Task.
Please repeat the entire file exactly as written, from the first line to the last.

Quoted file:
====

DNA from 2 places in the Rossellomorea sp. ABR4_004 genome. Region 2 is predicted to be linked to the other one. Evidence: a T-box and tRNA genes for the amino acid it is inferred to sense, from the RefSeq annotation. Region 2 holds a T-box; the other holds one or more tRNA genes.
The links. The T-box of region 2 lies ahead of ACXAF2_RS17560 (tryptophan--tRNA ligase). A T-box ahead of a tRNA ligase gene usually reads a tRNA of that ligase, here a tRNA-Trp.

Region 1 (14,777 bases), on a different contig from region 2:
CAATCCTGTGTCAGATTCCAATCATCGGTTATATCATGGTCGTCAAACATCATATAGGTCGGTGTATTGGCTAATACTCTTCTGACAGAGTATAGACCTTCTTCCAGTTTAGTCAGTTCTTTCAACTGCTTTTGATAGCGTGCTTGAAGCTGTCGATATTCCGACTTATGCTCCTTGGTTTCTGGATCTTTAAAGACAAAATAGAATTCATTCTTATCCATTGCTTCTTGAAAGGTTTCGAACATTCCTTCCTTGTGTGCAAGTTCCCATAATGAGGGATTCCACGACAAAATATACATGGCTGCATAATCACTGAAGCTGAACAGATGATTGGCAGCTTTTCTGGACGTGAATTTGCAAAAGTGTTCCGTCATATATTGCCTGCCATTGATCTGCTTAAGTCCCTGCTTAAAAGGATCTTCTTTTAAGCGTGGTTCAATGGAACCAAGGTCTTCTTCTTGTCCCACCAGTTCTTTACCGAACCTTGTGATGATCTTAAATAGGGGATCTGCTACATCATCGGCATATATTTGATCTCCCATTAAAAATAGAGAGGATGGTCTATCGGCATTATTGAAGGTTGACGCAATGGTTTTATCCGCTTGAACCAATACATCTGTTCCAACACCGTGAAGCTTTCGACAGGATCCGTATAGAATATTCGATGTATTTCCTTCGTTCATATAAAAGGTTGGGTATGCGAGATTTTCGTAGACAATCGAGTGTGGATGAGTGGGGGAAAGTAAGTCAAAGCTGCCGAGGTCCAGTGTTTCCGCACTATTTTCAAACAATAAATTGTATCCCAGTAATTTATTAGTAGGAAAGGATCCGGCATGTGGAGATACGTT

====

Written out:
DNA from 2 places in the Rossellomorea sp. ABR4_004 genome. Region 2 is predicted to be linked to the other one. Evidence: a T-box and tRNA genes for the amino acid it is inferred to sense, from the RefSeq annotation. Region 2 holds a T-box; the other holds one or more tRNA genes.
The links. The T-box of region 2 lies ahead of ACXAF2_RS17560 (tryptophan--tRNA ligase). A T-box ahead of a tRNA ligase gene usually reads a tRNA of that ligase, here a tRNA-Trp.

Region 1 (14,777 bases), on a different contig from region 2:
CAATCCTGTGTCAGATTCCAATCATCGGTTATATCATGGTCGTCAAACATCATATAGGTCGGTGTATTGGCTAATACTCTTCTGACAGAGTATAGACCTTCTTCCAGTTTAGTCAGTTCTTTCAACTGCTTTTGATAGCGTGCTTGAAGCTGTCGATATTCCGACTTATGCTCCTTGGTTTCTGGATCTTTAAAGACAAAATAGAATTCATTCTTATCCATTGCTTCTTGAAAGGTTTCGAACATTCCTTCCTTGTGTGCAAGTTCCCATAATGAGGGATTCCACGACAAAATATACATGGCTGCATAATCACTGAAGCTGAACAGATGATTGGCAGCTTTTCTGGACGTGAATTTGCAAAAGTGTTCCGTCATATATTGCCTGCCATTGATCTGCTTAAGTCCCTGCTTAAAAGGATCTTCTTTTAAGCGTGGTTCAATGGAACCAAGGTCTTCTTCTTGTCCCACCAGTTCTTTACCGAACCTTGTGATGATCTTAAATAGGGGATCTGCTACATCATCGGCATATATTTGATCTCCCATTAAAAATAGAGAGGATGGTCTATCGGCATTATTGAAGGTTGACGCAATGGTTTTATCCGCTTGAACCAATACATCTGTTCCAACACCGTGAAGCTTTCGACAGGATCCGTATAGAATATTCGATGTATTTCCTTCGTTCATATAAAAGGTTGGGTATGCGAGATTTTCGTAGACAATCGAGTGTGGATGAGTGGGGGAAAGTAAGTCAAAGCTGCCGAGGTCCAGTGTTTCCGCACTATTTTCAAACAATAAATTGTATCCCAGTAATTTATTAGTAGGAAAGGATCCGGCATGTGGAGATACGTT